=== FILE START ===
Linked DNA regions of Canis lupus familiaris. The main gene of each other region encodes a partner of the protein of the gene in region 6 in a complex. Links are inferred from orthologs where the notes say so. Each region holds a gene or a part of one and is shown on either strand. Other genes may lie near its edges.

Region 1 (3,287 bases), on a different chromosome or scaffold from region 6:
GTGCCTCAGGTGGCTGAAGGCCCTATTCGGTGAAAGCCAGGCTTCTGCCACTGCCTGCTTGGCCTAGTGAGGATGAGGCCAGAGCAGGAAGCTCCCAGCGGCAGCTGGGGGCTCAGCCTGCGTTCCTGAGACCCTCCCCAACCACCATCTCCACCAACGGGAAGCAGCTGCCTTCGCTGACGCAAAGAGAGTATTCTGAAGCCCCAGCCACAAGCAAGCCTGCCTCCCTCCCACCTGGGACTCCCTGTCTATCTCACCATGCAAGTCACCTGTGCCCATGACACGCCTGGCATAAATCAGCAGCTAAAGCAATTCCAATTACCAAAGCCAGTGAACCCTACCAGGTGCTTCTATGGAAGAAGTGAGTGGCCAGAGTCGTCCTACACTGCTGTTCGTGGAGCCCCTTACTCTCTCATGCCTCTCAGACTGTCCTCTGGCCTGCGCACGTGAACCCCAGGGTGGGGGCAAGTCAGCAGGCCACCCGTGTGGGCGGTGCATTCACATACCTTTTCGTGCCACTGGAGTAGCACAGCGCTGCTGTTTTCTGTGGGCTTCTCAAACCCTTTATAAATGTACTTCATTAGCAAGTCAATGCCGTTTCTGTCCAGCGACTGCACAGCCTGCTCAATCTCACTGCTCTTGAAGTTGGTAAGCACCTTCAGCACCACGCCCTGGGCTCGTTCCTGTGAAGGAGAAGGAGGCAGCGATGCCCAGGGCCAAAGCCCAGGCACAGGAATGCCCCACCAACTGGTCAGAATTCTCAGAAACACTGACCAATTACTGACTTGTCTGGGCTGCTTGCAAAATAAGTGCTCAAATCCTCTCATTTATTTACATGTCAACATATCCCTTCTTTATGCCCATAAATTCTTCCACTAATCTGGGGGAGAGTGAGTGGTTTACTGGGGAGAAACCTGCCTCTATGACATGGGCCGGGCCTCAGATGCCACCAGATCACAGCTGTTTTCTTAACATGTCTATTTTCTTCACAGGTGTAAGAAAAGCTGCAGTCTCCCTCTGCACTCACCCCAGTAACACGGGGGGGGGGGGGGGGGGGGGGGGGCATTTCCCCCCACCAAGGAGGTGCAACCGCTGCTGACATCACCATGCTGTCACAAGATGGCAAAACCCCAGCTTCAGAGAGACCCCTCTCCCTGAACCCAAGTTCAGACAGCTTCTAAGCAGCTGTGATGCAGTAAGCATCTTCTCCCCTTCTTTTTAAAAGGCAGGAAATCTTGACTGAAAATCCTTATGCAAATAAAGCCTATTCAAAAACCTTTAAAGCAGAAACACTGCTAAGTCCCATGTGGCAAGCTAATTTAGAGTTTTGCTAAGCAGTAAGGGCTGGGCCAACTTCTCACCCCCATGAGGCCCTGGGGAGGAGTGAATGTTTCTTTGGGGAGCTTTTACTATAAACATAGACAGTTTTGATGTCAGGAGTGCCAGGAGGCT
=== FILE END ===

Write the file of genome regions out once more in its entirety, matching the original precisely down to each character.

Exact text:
Linked DNA regions of Canis lupus familiaris. The main gene of each other region encodes a partner of the protein of the gene in region 6 in a complex. Links are inferred from orthologs where the notes say so. Each region holds a gene or a part of one and is shown on either strand. Other genes may lie near its edges.

Region 1 (3,287 bases), on a different chromosome or scaffold from region 6:
GTGCCTCAGGTGGCTGAAGGCCCTATTCGGTGAAAGCCAGGCTTCTGCCACTGCCTGCTTGGCCTAGTGAGGATGAGGCCAGAGCAGGAAGCTCCCAGCGGCAGCTGGGGGCTCAGCCTGCGTTCCTGAGACCCTCCCCAACCACCATCTCCACCAACGGGAAGCAGCTGCCTTCGCTGACGCAAAGAGAGTATTCTGAAGCCCCAGCCACAAGCAAGCCTGCCTCCCTCCCACCTGGGACTCCCTGTCTATCTCACCATGCAAGTCACCTGTGCCCATGACACGCCTGGCATAAATCAGCAGCTAAAGCAATTCCAATTACCAAAGCCAGTGAACCCTACCAGGTGCTTCTATGGAAGAAGTGAGTGGCCAGAGTCGTCCTACACTGCTGTTCGTGGAGCCCCTTACTCTCTCATGCCTCTCAGACTGTCCTCTGGCCTGCGCACGTGAACCCCAGGGTGGGGGCAAGTCAGCAGGCCACCCGTGTGGGCGGTGCATTCACATACCTTTTCGTGCCACTGGAGTAGCACAGCGCTGCTGTTTTCTGTGGGCTTCTCAAACCCTTTATAAATGTACTTCATTAGCAAGTCAATGCCGTTTCTGTCCAGCGACTGCACAGCCTGCTCAATCTCACTGCTCTTGAAGTTGGTAAGCACCTTCAGCACCACGCCCTGGGCTCGTTCCTGTGAAGGAGAAGGAGGCAGCGATGCCCAGGGCCAAAGCCCAGGCACAGGAATGCCCCACCAACTGGTCAGAATTCTCAGAAACACTGACCAATTACTGACTTGTCTGGGCTGCTTGCAAAATAAGTGCTCAAATCCTCTCATTTATTTACATGTCAACATATCCCTTCTTTATGCCCATAAATTCTTCCACTAATCTGGGGGAGAGTGAGTGGTTTACTGGGGAGAAACCTGCCTCTATGACATGGGCCGGGCCTCAGATGCCACCAGATCACAGCTGTTTTCTTAACATGTCTATTTTCTTCACAGGTGTAAGAAAAGCTGCAGTCTCCCTCTGCACTCACCCCAGTAACACGGGGGGGGGGGGGGGGGGGGGGGGGCATTTCCCCCCACCAAGGAGGTGCAACCGCTGCTGACATCACCATGCTGTCACAAGATGGCAAAACCCCAGCTTCAGAGAGACCCCTCTCCCTGAACCCAAGTTCAGACAGCTTCTAAGCAGCTGTGATGCAGTAAGCATCTTCTCCCCTTCTTTTTAAAAGGCAGGAAATCTTGACTGAAAATCCTTATGCAAATAAAGCCTATTCAAAAACCTTTAAAGCAGAAACACTGCTAAGTCCCATGTGGCAAGCTAATTTAGAGTTTTGCTAAGCAGTAAGGGCTGGGCCAACTTCTCACCCCCATGAGGCCCTGGGGAGGAGTGAATGTTTCTTTGGGGAGCTTTTACTATAAACATAGACAGTTTTGATGTCAGGAGTGCCAGGAGGCT